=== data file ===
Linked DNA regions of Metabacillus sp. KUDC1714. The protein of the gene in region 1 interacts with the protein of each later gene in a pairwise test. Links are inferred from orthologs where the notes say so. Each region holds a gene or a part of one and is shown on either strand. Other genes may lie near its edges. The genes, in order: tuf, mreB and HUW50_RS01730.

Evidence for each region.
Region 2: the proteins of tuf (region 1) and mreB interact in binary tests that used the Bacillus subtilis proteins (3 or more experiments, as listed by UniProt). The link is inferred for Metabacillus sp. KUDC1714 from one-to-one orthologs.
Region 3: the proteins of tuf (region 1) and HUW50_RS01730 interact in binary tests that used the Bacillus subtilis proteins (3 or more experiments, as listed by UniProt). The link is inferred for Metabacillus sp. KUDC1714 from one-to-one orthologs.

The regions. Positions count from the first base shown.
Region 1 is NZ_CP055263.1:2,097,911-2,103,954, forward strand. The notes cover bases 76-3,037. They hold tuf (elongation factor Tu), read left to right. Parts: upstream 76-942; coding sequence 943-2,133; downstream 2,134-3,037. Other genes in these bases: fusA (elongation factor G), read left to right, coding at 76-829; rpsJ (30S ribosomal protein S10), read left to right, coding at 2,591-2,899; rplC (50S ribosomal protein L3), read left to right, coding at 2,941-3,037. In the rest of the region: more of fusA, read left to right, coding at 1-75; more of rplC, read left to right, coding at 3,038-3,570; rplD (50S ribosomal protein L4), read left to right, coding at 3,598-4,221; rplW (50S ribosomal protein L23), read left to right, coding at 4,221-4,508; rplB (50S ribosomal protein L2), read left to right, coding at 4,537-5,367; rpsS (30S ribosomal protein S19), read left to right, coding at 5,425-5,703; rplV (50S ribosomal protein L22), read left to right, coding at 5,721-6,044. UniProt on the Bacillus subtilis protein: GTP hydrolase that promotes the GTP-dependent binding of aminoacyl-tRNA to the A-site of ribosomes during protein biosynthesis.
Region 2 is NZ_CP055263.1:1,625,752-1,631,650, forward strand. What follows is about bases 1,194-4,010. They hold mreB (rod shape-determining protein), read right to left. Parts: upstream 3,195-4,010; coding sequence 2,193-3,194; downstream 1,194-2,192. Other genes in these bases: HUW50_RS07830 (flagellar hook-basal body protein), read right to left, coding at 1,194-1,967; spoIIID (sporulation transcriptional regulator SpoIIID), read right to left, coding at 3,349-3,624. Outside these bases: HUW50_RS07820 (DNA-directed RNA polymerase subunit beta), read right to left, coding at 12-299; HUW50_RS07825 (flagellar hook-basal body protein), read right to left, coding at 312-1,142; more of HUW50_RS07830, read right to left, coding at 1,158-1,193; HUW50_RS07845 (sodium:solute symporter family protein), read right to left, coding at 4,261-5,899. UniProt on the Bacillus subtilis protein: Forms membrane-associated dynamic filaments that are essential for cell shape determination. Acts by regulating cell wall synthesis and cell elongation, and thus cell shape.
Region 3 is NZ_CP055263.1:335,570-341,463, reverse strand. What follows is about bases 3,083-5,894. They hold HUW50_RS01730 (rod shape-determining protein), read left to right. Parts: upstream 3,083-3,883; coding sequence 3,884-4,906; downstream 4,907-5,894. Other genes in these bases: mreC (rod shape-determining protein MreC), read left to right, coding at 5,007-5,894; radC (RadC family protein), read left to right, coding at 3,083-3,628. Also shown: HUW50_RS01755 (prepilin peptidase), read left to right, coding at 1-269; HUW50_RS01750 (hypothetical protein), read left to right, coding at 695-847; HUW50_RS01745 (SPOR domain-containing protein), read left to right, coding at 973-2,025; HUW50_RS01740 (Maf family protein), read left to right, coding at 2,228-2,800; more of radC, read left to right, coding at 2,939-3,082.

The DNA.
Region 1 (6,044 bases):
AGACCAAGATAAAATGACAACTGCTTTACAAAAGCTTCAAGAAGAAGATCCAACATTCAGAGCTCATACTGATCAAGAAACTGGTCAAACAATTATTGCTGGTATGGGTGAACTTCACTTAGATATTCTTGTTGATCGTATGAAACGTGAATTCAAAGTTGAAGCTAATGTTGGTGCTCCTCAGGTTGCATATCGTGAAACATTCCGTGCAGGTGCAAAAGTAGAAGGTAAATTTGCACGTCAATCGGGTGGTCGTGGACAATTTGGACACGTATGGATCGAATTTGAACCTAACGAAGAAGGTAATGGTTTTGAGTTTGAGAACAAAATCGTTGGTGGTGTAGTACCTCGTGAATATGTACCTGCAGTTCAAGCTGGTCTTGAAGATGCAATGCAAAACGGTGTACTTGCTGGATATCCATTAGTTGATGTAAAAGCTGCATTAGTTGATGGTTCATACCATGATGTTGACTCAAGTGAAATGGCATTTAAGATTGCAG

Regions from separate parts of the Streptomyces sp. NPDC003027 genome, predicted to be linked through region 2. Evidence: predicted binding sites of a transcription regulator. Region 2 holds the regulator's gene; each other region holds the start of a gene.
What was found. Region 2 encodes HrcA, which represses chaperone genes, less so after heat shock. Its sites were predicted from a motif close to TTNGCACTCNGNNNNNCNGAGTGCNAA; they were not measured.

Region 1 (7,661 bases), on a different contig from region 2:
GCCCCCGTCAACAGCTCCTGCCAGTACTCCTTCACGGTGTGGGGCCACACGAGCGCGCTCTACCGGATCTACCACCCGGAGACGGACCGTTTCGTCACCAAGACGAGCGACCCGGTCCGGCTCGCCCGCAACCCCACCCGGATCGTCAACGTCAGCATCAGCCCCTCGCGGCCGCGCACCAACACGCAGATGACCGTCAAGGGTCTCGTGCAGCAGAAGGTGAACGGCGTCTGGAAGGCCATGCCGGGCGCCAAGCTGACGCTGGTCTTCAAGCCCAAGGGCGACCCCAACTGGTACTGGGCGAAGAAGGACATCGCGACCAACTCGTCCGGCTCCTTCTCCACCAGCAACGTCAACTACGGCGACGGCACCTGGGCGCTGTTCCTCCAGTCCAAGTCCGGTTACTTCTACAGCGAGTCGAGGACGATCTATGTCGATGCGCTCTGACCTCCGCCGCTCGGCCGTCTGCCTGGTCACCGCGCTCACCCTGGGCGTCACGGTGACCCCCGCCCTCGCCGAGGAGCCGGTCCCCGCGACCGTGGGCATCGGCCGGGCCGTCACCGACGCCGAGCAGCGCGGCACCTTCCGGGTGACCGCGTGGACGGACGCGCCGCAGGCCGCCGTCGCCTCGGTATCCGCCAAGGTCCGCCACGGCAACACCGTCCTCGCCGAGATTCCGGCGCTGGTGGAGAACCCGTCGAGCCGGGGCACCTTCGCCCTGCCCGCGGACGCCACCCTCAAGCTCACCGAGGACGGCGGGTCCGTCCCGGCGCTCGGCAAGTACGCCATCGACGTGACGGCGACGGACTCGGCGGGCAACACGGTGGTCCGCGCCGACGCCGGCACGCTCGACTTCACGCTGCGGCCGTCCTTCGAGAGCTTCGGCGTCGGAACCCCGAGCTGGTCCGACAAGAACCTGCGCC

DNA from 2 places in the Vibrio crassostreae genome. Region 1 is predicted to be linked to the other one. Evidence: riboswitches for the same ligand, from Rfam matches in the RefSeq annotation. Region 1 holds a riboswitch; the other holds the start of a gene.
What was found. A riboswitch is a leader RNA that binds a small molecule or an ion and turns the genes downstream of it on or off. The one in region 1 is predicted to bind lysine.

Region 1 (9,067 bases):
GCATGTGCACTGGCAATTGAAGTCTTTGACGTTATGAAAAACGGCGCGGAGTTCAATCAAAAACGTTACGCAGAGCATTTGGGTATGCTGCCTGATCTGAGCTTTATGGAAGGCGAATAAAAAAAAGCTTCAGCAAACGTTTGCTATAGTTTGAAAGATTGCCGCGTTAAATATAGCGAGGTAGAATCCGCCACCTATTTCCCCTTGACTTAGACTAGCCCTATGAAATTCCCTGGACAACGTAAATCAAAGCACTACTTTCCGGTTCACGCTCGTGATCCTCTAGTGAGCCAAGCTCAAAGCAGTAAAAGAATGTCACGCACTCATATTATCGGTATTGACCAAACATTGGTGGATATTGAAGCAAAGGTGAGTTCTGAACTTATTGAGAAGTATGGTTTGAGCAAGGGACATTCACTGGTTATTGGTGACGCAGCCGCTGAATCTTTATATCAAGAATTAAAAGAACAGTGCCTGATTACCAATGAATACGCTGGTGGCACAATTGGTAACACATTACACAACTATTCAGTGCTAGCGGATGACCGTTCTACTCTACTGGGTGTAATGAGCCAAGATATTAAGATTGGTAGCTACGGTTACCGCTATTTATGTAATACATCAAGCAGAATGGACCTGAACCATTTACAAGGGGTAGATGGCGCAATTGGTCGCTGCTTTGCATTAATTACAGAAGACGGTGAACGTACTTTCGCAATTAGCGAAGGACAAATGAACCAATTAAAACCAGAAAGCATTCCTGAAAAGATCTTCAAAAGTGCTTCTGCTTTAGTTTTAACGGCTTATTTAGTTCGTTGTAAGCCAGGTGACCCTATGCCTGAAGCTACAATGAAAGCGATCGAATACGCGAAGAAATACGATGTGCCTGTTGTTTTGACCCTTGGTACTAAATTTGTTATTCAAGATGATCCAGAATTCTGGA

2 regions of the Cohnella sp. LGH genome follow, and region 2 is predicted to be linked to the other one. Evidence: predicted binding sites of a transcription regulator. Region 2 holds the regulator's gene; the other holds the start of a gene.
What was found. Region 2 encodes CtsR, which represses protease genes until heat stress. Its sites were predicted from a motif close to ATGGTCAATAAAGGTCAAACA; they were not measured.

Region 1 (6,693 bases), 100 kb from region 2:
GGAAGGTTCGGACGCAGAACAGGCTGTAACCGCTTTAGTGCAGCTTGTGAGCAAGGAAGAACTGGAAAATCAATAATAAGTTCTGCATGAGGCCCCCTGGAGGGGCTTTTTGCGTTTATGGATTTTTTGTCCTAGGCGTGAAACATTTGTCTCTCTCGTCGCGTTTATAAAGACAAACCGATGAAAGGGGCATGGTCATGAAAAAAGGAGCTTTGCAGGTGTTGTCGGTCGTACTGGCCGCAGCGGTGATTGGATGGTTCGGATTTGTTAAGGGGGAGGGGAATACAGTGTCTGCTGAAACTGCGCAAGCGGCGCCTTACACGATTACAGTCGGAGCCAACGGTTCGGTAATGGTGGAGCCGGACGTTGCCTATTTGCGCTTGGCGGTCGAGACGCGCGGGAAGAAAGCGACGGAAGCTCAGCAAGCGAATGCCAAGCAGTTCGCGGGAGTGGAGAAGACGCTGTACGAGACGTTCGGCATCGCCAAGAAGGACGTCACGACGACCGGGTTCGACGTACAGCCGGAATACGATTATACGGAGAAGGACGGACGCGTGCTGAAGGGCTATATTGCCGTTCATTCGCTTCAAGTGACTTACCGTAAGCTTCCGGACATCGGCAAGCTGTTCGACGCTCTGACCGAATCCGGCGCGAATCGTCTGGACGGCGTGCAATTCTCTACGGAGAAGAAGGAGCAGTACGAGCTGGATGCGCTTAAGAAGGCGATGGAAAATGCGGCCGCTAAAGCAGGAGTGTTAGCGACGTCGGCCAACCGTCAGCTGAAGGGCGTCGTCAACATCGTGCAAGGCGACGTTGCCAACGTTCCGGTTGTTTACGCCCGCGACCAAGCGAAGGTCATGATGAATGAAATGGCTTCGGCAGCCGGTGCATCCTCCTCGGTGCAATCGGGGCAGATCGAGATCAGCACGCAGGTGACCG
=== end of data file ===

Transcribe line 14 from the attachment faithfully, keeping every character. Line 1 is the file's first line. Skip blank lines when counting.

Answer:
Region 1 (7,661 bases), on a different contig from region 2: